As a Development Officer, I am fortunate to visit with UW-Eau Claire alums as my job. I leave these wonderful people and think, “I need to share this person’s story because that was amazing!” This blog will be dedicated to alumni I meet who have a fun, unique, successful story or just something to share with others. Through this platform, I am hoping to share a few of the amazing stories I get to hear on a regular basis. Why keep them all to myself? I hope you enjoy my tales of the road!
Sandy Lindow is a 1971 alum who majored in English and continued for her master's degree in English immediately after, graduating from UW-Eau Claire again in 1974. Sandy came to visit me on campus last month after I first met her just one year ago. I picked Sandy for my next feature because our visit together left me wanting to write. Maybe it was the warm spring sun, maybe it was Sandy and her English wisdom, or maybe it was the scenery we experienced together; whatever it was, I felt inspired.
If you know me, you may know words are not always my strong suit. Recently, I was chatting with a coworker and I was using the word chunky instead of clunky. It left us both confused at what word I was trying to say. This is how my brain works, hence the reason English has never been my favorite subject. I envy people like Sandy: those whose words come to them gracefully. Those who spent their career teaching others how to read and write. Sandy shared a story with me that she recently came up with an impromptu haiku at a conference using a fortune cookie fortune as the theme. It turned out that her haiku was a crowd favorite. I was quickly reminded that Sandy is among those who have a gift and knack for words.
We headed to The Cabin to grab an afternoon tea. Sandy made a quick joke about “necking.” I laughed and questioned her comment. She explained The Cabin used to be a place that she would frequent with an old college boyfriend. Memories and stories like these are the reason I love my job.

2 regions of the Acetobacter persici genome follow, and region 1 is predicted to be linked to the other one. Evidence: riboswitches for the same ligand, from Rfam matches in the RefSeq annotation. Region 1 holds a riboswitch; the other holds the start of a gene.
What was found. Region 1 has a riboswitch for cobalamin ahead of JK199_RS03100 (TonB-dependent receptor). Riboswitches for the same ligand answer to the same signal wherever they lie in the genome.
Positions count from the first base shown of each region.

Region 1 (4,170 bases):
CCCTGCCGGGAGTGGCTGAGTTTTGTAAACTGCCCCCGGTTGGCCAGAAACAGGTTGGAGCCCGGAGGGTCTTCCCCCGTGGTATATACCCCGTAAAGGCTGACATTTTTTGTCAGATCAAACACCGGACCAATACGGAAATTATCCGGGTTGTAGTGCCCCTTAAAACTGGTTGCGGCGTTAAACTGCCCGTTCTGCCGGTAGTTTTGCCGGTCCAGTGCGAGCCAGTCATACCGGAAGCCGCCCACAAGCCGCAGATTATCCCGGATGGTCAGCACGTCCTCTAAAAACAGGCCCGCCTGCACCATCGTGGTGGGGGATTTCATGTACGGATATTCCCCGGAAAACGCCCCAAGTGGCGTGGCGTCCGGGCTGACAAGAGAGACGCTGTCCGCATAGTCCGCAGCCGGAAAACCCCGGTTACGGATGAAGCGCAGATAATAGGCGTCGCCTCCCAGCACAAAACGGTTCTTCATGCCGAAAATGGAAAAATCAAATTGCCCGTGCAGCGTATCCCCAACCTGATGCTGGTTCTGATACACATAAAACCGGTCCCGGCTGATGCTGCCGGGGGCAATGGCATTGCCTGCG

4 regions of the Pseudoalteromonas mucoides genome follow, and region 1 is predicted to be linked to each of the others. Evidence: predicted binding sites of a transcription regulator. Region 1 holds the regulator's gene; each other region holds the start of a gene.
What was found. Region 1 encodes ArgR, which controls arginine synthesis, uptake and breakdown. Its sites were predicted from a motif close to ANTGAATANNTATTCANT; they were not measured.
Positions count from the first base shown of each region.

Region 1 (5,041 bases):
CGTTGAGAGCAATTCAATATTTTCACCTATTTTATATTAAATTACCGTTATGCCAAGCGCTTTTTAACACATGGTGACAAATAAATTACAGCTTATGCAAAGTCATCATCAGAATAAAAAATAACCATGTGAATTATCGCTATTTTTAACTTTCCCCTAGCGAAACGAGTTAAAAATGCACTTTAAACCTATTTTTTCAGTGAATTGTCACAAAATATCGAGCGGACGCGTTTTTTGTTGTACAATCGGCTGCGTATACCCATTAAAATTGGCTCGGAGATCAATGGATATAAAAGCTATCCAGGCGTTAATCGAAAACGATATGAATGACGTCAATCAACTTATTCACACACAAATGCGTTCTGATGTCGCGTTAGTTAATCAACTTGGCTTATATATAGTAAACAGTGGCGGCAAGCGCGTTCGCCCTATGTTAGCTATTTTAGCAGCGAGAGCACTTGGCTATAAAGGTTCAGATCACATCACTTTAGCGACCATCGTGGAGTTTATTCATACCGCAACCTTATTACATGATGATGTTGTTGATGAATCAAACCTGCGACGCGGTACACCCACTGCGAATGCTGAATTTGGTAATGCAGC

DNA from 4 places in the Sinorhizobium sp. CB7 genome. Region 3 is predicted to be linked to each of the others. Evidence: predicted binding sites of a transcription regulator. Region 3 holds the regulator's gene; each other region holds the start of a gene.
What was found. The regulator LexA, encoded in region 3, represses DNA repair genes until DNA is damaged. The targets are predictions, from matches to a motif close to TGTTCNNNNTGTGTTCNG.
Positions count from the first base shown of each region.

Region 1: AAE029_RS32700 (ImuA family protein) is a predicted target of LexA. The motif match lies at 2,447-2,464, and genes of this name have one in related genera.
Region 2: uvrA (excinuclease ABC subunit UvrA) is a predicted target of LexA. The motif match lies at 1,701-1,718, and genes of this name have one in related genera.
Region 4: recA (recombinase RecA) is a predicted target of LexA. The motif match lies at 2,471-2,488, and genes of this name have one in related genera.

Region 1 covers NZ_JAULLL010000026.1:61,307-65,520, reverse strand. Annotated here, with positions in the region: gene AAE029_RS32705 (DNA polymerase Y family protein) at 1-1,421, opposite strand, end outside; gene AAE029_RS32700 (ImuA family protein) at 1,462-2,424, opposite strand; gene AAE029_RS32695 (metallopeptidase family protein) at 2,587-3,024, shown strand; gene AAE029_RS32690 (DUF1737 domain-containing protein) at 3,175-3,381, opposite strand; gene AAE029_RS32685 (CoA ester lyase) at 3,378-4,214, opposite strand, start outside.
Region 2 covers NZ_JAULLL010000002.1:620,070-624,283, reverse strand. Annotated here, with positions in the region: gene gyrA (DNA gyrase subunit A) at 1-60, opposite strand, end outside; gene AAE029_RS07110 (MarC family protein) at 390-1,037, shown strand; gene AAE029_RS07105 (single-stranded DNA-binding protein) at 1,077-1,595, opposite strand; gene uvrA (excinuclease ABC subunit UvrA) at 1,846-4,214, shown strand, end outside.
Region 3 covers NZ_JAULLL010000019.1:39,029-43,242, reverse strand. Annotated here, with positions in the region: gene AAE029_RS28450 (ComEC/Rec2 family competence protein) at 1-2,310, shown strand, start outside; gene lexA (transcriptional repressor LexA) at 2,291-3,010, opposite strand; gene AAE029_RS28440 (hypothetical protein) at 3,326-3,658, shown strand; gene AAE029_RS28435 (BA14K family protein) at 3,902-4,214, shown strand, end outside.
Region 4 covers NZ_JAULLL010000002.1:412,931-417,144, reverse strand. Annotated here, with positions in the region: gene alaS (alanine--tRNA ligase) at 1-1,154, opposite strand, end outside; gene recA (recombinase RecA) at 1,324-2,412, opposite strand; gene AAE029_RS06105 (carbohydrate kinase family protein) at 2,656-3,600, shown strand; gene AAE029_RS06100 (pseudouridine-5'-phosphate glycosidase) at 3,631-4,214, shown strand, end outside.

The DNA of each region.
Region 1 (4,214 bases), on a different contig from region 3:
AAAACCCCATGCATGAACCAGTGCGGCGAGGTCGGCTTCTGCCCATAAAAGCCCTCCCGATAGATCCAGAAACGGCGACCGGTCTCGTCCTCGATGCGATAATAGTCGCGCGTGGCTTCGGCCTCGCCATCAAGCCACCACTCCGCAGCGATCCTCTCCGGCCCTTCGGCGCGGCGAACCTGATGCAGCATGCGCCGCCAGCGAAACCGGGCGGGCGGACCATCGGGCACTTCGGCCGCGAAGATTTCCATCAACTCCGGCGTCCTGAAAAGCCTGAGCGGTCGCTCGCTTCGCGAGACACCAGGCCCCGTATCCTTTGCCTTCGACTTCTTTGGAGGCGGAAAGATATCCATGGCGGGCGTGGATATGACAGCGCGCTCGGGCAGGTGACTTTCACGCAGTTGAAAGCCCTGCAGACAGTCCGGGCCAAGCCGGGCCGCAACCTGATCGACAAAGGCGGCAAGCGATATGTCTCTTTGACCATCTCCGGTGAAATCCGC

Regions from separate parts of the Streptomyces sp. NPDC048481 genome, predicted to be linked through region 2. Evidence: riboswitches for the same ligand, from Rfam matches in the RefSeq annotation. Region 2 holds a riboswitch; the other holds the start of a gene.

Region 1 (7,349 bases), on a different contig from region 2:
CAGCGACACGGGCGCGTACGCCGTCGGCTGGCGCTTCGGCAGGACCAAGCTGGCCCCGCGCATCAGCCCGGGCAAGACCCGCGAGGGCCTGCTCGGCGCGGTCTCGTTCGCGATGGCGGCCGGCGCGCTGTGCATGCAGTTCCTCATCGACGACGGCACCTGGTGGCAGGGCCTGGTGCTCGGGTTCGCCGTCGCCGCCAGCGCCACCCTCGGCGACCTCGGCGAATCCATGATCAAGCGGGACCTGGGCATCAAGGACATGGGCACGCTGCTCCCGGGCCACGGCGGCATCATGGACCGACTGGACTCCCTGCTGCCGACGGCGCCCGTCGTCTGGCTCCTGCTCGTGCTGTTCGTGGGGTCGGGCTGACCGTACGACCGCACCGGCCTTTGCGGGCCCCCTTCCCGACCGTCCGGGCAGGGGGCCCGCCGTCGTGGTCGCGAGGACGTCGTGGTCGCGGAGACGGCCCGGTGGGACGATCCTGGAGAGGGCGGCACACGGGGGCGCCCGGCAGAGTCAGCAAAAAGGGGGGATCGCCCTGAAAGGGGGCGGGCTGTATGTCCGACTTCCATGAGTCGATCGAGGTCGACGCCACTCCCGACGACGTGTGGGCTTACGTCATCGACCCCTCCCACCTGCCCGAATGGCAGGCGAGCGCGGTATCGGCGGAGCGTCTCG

After catching up, we took a walk along the new Garfield Ave pathway to Putnam Park. We discussed how Putnam Rock was called Minnie Creek when she was a student, and Sandy began to describe recent dreams she has had of sitting on Putnam Rock like she did when she was a student. As we approached the rock, she took in the scenery and said this was the place that was in her dreams, a little different, but the place. How wonderful is it to have dreams of the peaceful Putnam Rock? Especially to be having those dreams 45 years after graduating. We shared stories about times coming to this spot as students. Even though there are generations between us, we have this spot in common. Sandy admitted she did a lot of thinking at Putnam Rock. As we talked about stressors during college, I couldn’t help but think, what if this rock could talk? I am sure this spot has helped many Blugolds find peace and clarity over the years.
To bring my story full circle, I emailed Sandy after our visit asking her for a poem or haiku on campus or our visit together. Below is the response I received. Please enjoy an original by Sandra Lindow.
Terpsicore take the University
Terpsicore, happy, rises like Esther Williams
out of a sparkle in the Chippewa River,
boot scoots a line of spangled carp
under the foot bridge at UW-Eau Claire,
bunny hops ashore at Minnie Creek.
It is the event of the millennium,
a one woman extravaganza celebration
of summer, booked ages ago for this day.
She tangos uphill to Towers Dorm,
stripteasing on the sundeck,
tossing radiant clothing to the wind.
I am agog; she is superb, sunny arms and legs
undulating in elegant and perfect abandon.
A sky blue waltz around Upper Campus,
a wild fandango over East Clairemont,
then a windy swing down State Street Hill.
Dancing full circle, she moshes a sparrow flock
in front of Hibbard Hall. See her sizzle the sidewalk.
Surely she’s not a trick of the light.
Isn’t that the flamenco?
Goddess, it’s good to be in college again!
-Sandra J. Lindow
To read more stories of alumni, follow Rachel LaPorte on her blog.